With all the important events occurring in modern geopolitics, I’ve had little opportunity to blog on topics involving the tribes of Israel in ancient history. However, this item should be of interest to those wanting more information on new discoveries that confirm biblical accounts.

In the January-February, 2010 issue of Biblical Archaeology Review (BAR), there is an article entitled “Solomon and Sheba, Inc.” (see link below) which examines recently-discovered evidence that the biblical kingdoms of Israel and Judah did conduct regular commerce with ancient Sheba. As readers no doubt realize, it was the Queen of Sheba who visited King Solomon of the United Kingdom of Israel and was overwhelmed by the richness and splendor of Solomon’s kingdom (I Kings 10:1-10).

The BAR article doesn’t actually document the Queen of Sheba’s visit to King Solomon, but it does confirm that there was plenty of commerce between the region of the ancient Israelite kingdoms and Sheba (reckoned generally to include southern Saudi Arabia).  The discovery of an ancient inscription in southern Arabia confirms the biblically-referenced commerce route did factually exist. This inscription specifically mentions the “towns of Judah” as a location with which the southern Arabian kingdom conducted commerce. Obviously, the “towns of Judah” refers to the biblical kingdom of Judah. This inscription is dated to “about the end of the seventh century BC,” and that would date it to a time when the kingdom of Judah was weakened and near the end of its existence. It would have been centuries after the time of King Solomon and over a century after the northern ten tribes went into captivity.

The BAR article also cites other studies which indicate that this commerce route “very probably existed as early as the latter half of the tenth century B.C.E.–the time of King Solomon.” This makes complete sense as the news of King Solomon’s splendor and wealth would have traveled far and wide on the trade routes of that time, and the Queen of Sheba would have heard about it via merchants traveling to Sheba from Jerusalem and the kingdom of Israel.  While the article comments on the cities that would have been located on the overland trade route through Arabia, a look at the map in the article confirms that it would have been far easier and less time-consuming for merchants to travel between Israel and Judah in the north and Sheba in Southern Arabia via the Red Sea. King Solomon and his Phoenician ally, King Hiram, had a fleet of ships based at Ezion-geber at the northernmost part of the Red Sea (where it is near Elath) and this fleet could easily sail southward into the Arabian Sea and on into the Indian Ocean and beyond (I Kings 9:26-27). One of Solomon’s fleets returned to its home base only every third year with animals and cargoes from other continents so it sailed widely into the earth’s oceans and was gone a very long time on each voyage. For such a fleet, a trip between Israel (or later, Judah) and Sheba would have been little more than a local voyage. Time was precious for ancient merchants and monarchs so I believe the Queen of Sheba came to Israel via the Red Sea trading fleets, not the time-consuming overland route through the desert.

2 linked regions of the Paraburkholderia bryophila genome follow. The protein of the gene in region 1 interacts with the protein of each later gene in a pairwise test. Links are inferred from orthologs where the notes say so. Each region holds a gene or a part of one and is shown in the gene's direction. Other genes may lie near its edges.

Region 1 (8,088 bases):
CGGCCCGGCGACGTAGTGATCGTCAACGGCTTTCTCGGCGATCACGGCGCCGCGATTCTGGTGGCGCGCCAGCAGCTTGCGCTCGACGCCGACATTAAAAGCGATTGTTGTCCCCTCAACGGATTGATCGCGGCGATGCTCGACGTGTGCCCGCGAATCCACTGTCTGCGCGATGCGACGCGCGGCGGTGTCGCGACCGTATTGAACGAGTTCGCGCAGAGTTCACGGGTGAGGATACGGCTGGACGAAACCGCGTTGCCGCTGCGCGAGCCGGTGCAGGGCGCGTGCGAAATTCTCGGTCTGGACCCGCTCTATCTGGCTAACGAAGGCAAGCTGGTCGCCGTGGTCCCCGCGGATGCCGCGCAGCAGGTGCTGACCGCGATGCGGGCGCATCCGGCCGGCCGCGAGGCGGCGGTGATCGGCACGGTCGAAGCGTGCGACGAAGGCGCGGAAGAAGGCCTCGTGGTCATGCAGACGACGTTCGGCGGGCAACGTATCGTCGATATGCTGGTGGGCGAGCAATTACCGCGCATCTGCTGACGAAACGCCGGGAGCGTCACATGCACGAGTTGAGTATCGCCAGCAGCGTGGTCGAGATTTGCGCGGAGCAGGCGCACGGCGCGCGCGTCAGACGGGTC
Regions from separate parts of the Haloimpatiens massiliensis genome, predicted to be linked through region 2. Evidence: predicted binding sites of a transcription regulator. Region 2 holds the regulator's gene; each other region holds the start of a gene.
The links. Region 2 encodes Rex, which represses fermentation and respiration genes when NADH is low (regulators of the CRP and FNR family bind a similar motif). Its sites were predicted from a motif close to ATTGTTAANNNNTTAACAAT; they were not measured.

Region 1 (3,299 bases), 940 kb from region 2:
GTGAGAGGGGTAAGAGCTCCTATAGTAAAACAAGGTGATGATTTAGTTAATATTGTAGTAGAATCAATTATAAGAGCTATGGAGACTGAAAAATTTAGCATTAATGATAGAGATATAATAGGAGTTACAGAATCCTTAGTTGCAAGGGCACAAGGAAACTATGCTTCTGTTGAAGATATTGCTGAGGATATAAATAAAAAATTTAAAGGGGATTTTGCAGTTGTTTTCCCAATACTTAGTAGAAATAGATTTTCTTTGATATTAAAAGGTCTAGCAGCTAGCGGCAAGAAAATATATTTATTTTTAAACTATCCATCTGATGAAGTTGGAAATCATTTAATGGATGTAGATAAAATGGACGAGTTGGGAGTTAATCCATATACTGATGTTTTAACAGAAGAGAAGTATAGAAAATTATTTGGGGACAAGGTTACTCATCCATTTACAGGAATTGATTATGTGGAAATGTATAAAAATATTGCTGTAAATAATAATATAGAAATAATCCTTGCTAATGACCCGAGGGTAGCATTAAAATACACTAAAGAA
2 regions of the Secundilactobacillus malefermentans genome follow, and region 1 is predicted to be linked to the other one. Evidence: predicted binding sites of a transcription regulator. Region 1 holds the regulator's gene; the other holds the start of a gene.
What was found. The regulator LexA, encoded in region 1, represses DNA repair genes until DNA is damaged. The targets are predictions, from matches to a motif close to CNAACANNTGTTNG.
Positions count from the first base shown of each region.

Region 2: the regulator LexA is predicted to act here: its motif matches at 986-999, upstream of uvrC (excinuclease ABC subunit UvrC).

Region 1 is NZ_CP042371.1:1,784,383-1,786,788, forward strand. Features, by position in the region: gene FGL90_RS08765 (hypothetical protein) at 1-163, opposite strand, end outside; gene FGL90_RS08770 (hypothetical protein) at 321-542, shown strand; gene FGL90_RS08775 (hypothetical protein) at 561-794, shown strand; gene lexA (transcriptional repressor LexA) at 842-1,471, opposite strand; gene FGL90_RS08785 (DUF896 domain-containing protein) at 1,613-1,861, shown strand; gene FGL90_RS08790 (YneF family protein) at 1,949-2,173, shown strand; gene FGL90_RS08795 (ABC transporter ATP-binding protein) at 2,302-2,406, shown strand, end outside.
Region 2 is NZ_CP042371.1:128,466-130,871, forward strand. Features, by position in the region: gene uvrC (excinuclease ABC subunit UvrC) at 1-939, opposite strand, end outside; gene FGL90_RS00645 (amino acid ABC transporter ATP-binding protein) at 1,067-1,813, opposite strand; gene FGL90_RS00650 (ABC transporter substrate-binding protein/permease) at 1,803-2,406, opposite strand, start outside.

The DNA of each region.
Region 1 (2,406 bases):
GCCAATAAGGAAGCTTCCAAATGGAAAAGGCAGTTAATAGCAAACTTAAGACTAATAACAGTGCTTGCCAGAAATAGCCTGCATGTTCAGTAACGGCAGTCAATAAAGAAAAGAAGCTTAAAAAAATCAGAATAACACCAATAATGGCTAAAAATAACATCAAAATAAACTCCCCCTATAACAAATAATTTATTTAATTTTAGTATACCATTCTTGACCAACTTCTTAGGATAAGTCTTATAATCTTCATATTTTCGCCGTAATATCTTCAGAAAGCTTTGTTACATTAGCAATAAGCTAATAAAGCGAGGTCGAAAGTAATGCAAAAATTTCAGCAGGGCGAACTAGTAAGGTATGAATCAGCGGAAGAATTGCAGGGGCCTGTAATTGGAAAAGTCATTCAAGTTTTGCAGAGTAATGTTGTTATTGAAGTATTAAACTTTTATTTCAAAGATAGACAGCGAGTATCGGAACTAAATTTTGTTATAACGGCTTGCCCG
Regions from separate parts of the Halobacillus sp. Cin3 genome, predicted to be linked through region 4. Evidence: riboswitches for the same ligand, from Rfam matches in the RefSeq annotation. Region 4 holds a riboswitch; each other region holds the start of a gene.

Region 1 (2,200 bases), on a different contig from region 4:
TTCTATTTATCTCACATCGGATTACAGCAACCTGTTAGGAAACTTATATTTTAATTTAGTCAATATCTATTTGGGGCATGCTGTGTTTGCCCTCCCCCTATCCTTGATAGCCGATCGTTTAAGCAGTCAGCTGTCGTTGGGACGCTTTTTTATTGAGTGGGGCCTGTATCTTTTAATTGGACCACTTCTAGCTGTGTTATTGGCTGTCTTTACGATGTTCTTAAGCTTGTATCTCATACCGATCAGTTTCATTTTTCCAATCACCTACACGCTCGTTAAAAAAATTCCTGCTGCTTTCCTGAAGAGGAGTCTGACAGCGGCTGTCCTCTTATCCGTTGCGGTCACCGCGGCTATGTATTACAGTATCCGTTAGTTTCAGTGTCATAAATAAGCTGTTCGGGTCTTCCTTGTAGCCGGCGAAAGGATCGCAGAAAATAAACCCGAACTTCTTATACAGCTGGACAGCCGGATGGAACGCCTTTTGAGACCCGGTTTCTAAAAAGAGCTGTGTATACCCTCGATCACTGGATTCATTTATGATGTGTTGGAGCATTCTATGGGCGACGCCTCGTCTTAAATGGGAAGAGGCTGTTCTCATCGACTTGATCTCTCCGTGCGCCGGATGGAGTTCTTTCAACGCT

Also confirmed in the article are inscriptions from the Southern Arabian kingdom of Sheba which have been found in the Israeli Negev region. This evidence combined with the mention of the “towns of Judah” in the ancient Southern Arabian inscription constitute a “smoking gun” that this Israelite/Jewish trade with Sheba was real. This trade route continued long after the kingdom of Judah collapsed and its inhabitants went into captivity. Acts 8:26-27 records that Philip met with a eunuch who served Queen Candace of Ethiopia as he was traveling between Ethiopia and Jerusalem. Ethiopia was just across the Red Sea from southern Arabia so the Jerusalem-Ethiopian trade route was simply an extension of the same trade route that was utilized by the Queen of Sheba who traveled to Jerusalem and the merchants of southern Arabia who traded with the “towns of Judah.”

Once again, actual archaeological evidence confirms that the information in the biblical narratives is based on real cultural and historic realities. That this happens so often is strong evidence that the Bible is exactly what it claims to be: the Divinely-inspired word of the Creator God who made all things and who has the power to make sure his Word is preserved throughout mankind’s history.